Excellent observation, John.

Comment by John Gaver on June 13, 2013 at 4:20pm

I think that everyone will agree that Terrorists are stupid. But they're not complete idiots. Like hackers, terrorists use anonymous email accounts and even change those accounts often. Then, when using those anonymous email accounts, they still use encryption technology, code words and even steganography (a technique where encrypted text is hidden in what appears to be an ordinary image). They use VPNs (Virtual Private Networks) that bounce their Internet traffic through half a dozen countries, to not only disguise their location, but to even hide from local ISP's the sites that they visit. They make use of open hotspots, by parking outside a hotel, restaurant or even a private home that has an unlocked router, to access the Internet. Then, even with all that, terrorists use anonymous search engines like, for their searches. They also use burner cell phones that are used only a few times and never from anywhere near where they live or work and then those phones are discarded.

How many of those things do YOU do?

Do you use burner phones that you throw away after only a few uses?

Do you use steganography to send love notes to your spouse?

When was the last time that you even encrypted an email?

The simple fact is that honest, law-abiding citizens are the only people whose activities the NSA is capable of monitoring and the NSA knows that.

So with this in mind, ask yourself,

"Who was the NSA really targeting?"

Comment by Jeff Dover on June 13, 2013 at 3:04pm

Mr. Baer's boss is Obama, ultimately.  To counter Obama's line would be to court professional disaster.  It doesn't mean that Baer is wrong, but I still fail to understand what has been compromised.  Nothing Snowden revealed would compromise a human asset, only embarrassed US political figures who lied to the people -- again -- and worse, engaged in this activity "for our safety".  Bull.  Added in with other of this administration's work, it presents a picture of an administration setting the stage for a totalitarian government, including using FBI drill scenarios set up to repel "right-wing" terrorists.  In our history, all the domestic terrorists have been Left wing, like the president's pal William Ayres.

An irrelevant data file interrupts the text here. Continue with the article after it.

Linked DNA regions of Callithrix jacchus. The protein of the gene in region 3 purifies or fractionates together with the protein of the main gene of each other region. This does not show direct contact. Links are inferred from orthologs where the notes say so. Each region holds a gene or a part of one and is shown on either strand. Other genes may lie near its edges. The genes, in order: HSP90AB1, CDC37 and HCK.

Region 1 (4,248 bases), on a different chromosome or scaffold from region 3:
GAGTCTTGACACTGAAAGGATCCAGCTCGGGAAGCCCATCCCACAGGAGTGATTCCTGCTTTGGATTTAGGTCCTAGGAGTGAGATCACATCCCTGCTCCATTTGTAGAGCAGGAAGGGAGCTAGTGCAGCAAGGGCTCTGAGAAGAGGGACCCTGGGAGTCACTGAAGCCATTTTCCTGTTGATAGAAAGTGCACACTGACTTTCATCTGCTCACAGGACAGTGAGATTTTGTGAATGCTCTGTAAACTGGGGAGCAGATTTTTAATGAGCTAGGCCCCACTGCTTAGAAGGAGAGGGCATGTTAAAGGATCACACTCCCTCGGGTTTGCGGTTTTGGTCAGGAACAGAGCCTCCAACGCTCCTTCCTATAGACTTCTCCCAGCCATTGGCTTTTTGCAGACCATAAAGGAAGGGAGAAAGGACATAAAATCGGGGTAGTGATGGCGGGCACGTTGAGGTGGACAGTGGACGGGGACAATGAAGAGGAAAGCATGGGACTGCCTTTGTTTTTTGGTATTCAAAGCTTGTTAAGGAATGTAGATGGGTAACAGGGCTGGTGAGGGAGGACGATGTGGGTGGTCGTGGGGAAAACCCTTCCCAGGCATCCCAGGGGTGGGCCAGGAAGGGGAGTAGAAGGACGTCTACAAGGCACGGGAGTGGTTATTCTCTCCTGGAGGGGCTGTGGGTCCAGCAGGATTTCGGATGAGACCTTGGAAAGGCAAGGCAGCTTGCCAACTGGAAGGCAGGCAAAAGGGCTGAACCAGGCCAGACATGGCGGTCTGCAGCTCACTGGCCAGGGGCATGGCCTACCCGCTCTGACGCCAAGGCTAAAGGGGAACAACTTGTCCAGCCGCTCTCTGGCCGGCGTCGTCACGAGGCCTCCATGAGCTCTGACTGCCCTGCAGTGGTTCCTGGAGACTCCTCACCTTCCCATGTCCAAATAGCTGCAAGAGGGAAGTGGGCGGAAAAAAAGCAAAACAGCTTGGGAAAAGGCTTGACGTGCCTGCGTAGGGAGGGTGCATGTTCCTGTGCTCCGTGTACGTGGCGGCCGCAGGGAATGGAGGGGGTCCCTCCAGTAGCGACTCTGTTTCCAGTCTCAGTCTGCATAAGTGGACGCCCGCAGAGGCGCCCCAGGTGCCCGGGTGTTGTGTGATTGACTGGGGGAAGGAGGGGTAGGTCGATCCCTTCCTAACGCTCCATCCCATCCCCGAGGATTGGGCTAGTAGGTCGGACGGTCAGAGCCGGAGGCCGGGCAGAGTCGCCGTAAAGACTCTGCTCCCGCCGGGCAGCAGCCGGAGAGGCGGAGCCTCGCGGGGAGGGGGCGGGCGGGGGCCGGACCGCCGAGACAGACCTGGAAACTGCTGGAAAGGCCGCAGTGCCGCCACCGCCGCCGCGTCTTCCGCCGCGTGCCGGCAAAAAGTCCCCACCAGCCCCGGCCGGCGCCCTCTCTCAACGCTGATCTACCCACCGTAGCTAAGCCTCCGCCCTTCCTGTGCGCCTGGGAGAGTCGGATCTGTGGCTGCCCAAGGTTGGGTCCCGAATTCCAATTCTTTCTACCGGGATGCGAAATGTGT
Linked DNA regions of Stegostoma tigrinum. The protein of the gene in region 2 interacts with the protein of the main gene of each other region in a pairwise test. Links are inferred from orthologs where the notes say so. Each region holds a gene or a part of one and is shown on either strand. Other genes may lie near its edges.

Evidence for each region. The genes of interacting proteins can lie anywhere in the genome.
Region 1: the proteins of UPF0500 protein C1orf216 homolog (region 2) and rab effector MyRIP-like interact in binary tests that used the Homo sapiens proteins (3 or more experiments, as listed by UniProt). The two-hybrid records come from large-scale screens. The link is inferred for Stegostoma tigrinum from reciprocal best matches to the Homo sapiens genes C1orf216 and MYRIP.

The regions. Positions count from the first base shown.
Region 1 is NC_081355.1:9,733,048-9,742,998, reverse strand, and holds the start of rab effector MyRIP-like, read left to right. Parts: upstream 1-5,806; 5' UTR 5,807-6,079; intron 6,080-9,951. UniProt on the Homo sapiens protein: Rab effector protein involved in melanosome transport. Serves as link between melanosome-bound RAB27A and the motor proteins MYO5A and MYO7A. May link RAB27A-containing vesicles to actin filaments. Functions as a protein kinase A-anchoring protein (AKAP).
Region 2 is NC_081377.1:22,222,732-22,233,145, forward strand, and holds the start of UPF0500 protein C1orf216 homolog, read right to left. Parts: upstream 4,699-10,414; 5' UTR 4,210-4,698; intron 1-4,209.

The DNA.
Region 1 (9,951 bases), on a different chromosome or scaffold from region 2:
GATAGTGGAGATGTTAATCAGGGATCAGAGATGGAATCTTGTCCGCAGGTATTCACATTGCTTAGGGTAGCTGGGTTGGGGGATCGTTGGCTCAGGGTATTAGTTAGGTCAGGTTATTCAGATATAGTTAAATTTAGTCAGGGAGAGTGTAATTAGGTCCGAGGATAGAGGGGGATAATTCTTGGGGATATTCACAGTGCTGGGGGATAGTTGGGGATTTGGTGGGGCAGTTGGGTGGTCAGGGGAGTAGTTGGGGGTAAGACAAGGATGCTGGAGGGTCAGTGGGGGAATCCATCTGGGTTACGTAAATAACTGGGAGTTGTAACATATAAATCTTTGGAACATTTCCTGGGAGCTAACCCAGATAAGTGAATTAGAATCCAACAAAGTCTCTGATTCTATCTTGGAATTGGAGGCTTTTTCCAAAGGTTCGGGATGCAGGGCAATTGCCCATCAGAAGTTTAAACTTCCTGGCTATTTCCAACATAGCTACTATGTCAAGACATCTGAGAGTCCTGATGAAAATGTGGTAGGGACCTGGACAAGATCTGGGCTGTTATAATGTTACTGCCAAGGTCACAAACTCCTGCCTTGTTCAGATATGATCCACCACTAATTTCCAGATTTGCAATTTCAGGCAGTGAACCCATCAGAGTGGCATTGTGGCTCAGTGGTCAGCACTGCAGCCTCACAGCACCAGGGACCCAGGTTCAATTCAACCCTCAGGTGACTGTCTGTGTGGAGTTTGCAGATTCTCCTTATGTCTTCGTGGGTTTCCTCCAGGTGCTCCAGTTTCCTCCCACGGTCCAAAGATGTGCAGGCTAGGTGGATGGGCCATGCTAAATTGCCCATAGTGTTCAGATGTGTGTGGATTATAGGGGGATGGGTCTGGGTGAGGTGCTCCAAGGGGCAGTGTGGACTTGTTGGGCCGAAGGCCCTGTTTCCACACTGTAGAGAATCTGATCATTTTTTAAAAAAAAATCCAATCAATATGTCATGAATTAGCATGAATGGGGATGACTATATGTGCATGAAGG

Snowden could very well be spying for China, though I doubt it.  He certainly violated his clearance agreement and could well be prosecuted for that.  However, I believe that he did an enormous service to his country, far exceeding the service, in many ways, done by the CIA and NSA.  He told us our core was being attacked from within.

Comment by Gloria Wedemeyer on June 13, 2013 at 2:21pm

I will only say that I respect and value my privacy and I will take my chances on a terrorist attack. 

Comment by Jason Rob on June 13, 2013 at 11:22am

I couldn't agree with Mr Gaver more.  Mr Delaney I think your approach is thoughtful and very measured, a necessary addition to the debate.  Like Mr Gaver I think the focus in this issue should absolutely be on the activities in question with some attention paid to Mr Snowden. 

Its appropriate to test his motives to the extent possible, but regardless of his personal character assessment the collection of citizen's personal information by the government is the primary concern.

Comment by John Gaver on June 13, 2013 at 11:15am

Some say Snowden is a flake. Maybe he is. Maybe he isn't. Some even say he was a spy. Maybe he was. Maybe he wasn't. But it all comes down to the fact that what he exposed concerned "ILLEGAL" activities of the NSA. Whether he is a flake, a patriot, a spy or just a concerned citizen, he exposed "ILLEGAL" activity within the government.

Shortly after the release of his book, "1984", George Orwell was being interviewed and in answer to a question, he elucidated a truism that the Snowden case is proving out. His prophetic statement?

"In a time of universal deceit - telling the truth is a revolutionary act."

Comment by Thomas on June 13, 2013 at 10:38am

I think this link is to the info that I mentioned below concerning an AT&T facility on the West Coast that was recording/routing phone call information to Spookville on the Potomac:


There have been a number of whistleblowers.
For example, in 2006 Mark Klein revealed that AT&T had a secret room in its San Francisco office that NSA used to collect Internet and phone-call data from US citizens who were under no suspicion.

Comment by Judy Lyford on June 13, 2013 at 10:27am

Americans have known there are spies for a lot of years. Remember the James Bond movies? He wasn't the only famous spy, but his name is the one who comes to my mind.